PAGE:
The "R" in "WAR"
Replacement Level Killers, Dept.


Hardball Times has an article up discussing Replacement Level Player.  You might be surprised to find a few strong visuals in the piece.  For example:


... “replacement player” conjures a fuzzy image: a man who is good enough to play major league baseball, but only if the team can’t get somebody better. If Kemp got hurt and the Atlanta Braves called up a middling outfielder from Triple-A Gwinnett to fill in for 10 days, a zero-WAR performance is what you would expect; not a star player or a prospect, just a guy who can field his position and hit a little bit. He’s not going to win many games for you, but he won’t cost you many, either.


I don't think any of us Denizens have put it exactly that way, have we?  By this definition Boog Powell was "good enough to play ML baseball," at -0.1 WAR, though we'd have wanted somebody better.  Leonys wound up at -0.4, Tuffy Gosewich at -0.6, Taylor Motter at -0.6.  Generally it seemed that Dipoto did a good job of patching up the -0.x WAR hemorrhagining.


Hardball Times notes that if your whole roster was stuffed with nothing but 0.0 WAR players, you'd get 47.7 wins in the majors.  (Per their theories, of course.)  Does any team ever do worse than that?  Sure they do.  The 2003 Tigers went 43-119, well below "replacement level."  Here is that team's WAR chart, if you want to take a gander.


It is true that the Seattle Mariners' talent pyramid is Tall and Thin.  But if you slice the top 25 players off that pyramid, it's not thin at all.   There are only two players who got much time in 2017 who hurt the Mariners:  Valencia and Motter, and they hurt only barely.  Otherwise, the 2017 Mariners piled their AB's into nine guys who helped the team.

What do you do with this kind of paradigm?  The one that says, well, your 21st position player is wayyyyy better than mine.  But I'm going to go six months and only use ten.  It's a funny thing; back in the 1970's this is the kind of baseball I used to remember, one that put your nine against my nine.  I wonder if that's still feasible?  For Dipoto's sake, it better be.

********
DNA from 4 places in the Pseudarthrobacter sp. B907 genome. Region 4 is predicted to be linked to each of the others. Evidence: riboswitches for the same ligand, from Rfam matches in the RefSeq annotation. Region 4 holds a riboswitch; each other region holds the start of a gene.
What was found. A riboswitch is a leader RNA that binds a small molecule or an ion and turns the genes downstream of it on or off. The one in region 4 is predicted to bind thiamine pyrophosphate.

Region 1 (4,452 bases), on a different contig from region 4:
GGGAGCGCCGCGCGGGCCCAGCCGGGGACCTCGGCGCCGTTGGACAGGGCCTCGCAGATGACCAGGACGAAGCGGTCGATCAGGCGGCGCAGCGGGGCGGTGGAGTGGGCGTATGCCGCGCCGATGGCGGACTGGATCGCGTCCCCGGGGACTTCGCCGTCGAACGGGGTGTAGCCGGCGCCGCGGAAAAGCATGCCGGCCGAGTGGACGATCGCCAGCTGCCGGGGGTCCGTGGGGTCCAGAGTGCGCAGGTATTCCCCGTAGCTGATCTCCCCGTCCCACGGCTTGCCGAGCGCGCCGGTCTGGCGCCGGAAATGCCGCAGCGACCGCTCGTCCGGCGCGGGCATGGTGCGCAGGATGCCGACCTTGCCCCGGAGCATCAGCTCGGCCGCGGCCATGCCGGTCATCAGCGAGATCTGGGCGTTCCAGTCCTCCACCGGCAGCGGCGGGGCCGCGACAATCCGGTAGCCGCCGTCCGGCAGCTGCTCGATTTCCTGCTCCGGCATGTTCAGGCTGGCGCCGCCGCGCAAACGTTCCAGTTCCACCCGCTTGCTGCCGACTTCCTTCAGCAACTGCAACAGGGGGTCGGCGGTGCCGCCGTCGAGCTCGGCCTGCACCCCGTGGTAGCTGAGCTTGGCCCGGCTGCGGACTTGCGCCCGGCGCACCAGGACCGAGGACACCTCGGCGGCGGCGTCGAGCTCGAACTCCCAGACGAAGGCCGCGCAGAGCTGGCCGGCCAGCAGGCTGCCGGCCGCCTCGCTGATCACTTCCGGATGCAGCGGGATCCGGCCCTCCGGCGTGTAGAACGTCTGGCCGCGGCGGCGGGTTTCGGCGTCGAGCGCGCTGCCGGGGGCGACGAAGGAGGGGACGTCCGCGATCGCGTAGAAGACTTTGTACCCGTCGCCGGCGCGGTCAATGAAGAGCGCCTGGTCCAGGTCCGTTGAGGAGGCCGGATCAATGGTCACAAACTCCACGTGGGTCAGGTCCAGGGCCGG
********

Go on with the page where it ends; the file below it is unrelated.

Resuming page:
Dr D



Looking at the 2003 Tigers I'm very glad to not have been a fan of them that year.  That's a feat.  5 players at less than .5 over, 18 listed at 0.0 and 7 less than .5 under.  30 players basically replacement level for them that year.  Phenomenal.  Seeing Kingsale and Bocachica combined for 162 the Below replacement zone. How about that great 2008 Mariners squad? 6 players less than .5 over, 21 listed at 0.0 and 8 less than .5 under, 35 in total.  Seeing 21 0.0's in a row on one team is kind of breathtaking. And I watched (less and less of) that garbage.  2017 was much more enjoyable.

There's sometimes talk of fighting spirit and what it means for a teams win total over a long season.  Look at those Tigers last 6 games and especially the second to last one.  An 8 run comeback that ensured they wouldn't take the modern record for losses from the '62 Mets.  This seems to me a good example A of the argument against attitude trumping talent.

I didn't look at the 62 Mets or 1899 Spiders individual WAR totals, remembering 2008 has taken a toll...

For me it is only the rotation that I'm seriously worried about the talent and depth.  A bit with the pen but it seems closer and help seems closer.  Starting 8 fielders are already a couple tweaks away from being a solid and deep group.  I guess the same is true of the rotation even but with much bigger (cost) tweaks.  I'm not buying in to a 1 offseason wolf pack switch.  I guess if anyone can do it, it could happen in Dipoto's trade show.  There are many starting candidates that I'll admit I know less about than I often do this time of year.  It has me less confident anyway.

SonicBOOM!'s picture

DiPoto says his great achievement of 2017 has been to reduce the average of the team... not to improve WAR, or any other calculated metric. Has anyone done ant analysis on the average of a team, vs. the league? Better to have a) Mature pitchers, or b) Aging hitters? I imagine the average AL lineup "out-ages" the average NL one, but.. within a league, does experience and guile really tend to win out over strength, speed, all those youthful attributes that start fading around the (tender) age of 27!

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